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When I started computing in the seventies, it was natural to understand the hardware of your CPU. I needed to key in every single byte and its RAM address with a hex-keyboard. After filling one kB of RAM, you better have been sure to control the content by reading your 7-segment display a second time before pressing the “run” button. Connecting switches and LEDs was the normal way to let “users” interact with your software. It was very much “physical computing”. Later in university, I learned using FORTRAN to do calculations. I was not even allowed to touch the computer. We needed to punch holes into sheets of cardboard (so-called “punchcards”) and let an “operator” feed these sheets into the computer which was more or less a room full of 19” towers. The next day we could collect the computing results as printouts or punchcards. Since these days I have been a traveller between these two worlds of physical computing and the classical IT world. They are very different and specialised. Very often the experts of one world do not understand what the experts of the other world are talking about, or why they see difficulties in problems which do not exist in their own world.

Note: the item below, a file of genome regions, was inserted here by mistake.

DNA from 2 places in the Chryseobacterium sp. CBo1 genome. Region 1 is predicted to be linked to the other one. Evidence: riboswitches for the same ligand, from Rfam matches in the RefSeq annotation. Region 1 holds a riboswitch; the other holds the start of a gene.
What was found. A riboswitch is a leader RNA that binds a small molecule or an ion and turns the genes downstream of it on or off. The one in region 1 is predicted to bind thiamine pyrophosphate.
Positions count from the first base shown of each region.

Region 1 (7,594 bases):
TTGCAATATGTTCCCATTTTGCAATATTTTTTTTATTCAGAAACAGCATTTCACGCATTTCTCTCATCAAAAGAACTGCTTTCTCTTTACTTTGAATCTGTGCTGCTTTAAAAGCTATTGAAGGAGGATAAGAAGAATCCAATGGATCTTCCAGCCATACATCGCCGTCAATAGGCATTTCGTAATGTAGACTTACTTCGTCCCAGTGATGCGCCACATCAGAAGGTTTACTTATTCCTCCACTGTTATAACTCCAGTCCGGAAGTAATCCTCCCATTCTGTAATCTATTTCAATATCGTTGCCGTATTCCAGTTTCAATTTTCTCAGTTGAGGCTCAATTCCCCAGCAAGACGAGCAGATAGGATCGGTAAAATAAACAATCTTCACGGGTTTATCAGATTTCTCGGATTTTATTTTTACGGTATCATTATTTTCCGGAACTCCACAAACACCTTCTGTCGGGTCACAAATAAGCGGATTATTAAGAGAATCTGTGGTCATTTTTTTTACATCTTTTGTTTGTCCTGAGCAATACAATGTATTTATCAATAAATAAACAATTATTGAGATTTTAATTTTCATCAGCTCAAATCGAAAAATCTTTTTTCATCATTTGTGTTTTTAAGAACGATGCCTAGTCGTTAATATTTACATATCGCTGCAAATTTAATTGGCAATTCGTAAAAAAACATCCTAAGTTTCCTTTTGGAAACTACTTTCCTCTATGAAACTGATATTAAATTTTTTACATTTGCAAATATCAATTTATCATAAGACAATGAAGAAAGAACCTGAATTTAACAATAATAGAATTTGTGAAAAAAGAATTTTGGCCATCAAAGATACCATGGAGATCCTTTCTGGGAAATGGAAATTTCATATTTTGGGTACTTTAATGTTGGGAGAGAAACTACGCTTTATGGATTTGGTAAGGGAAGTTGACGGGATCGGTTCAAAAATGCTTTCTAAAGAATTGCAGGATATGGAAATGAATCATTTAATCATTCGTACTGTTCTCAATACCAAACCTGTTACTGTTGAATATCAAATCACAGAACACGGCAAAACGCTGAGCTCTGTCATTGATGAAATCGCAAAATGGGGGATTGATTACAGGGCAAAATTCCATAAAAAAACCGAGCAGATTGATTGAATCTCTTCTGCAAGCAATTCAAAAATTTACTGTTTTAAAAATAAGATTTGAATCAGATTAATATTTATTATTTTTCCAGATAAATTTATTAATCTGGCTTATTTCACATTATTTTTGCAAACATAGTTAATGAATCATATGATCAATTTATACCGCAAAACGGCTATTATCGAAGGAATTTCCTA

Naturally, the tools and rules for these two computing topics have been historically established differently to follow their specific aims. And this seems to be one of the main obstacles for rapid development in IIoT (“Industrial Internet of Things”). In this series of articles, I will try to explain some of the core differences. Hopefully, you will come to understand why safety and security have seldom met in the automation industry before Industry 4.0 or why cyclically running a state machine is not the best architecture for an OS like MS Windows. Maybe you are more the IT type of expert and want to understand what makes a PLC (“programmable logic controller”) architecture so unique. Go on reading…
Deterministic versus probabilistic system architectures.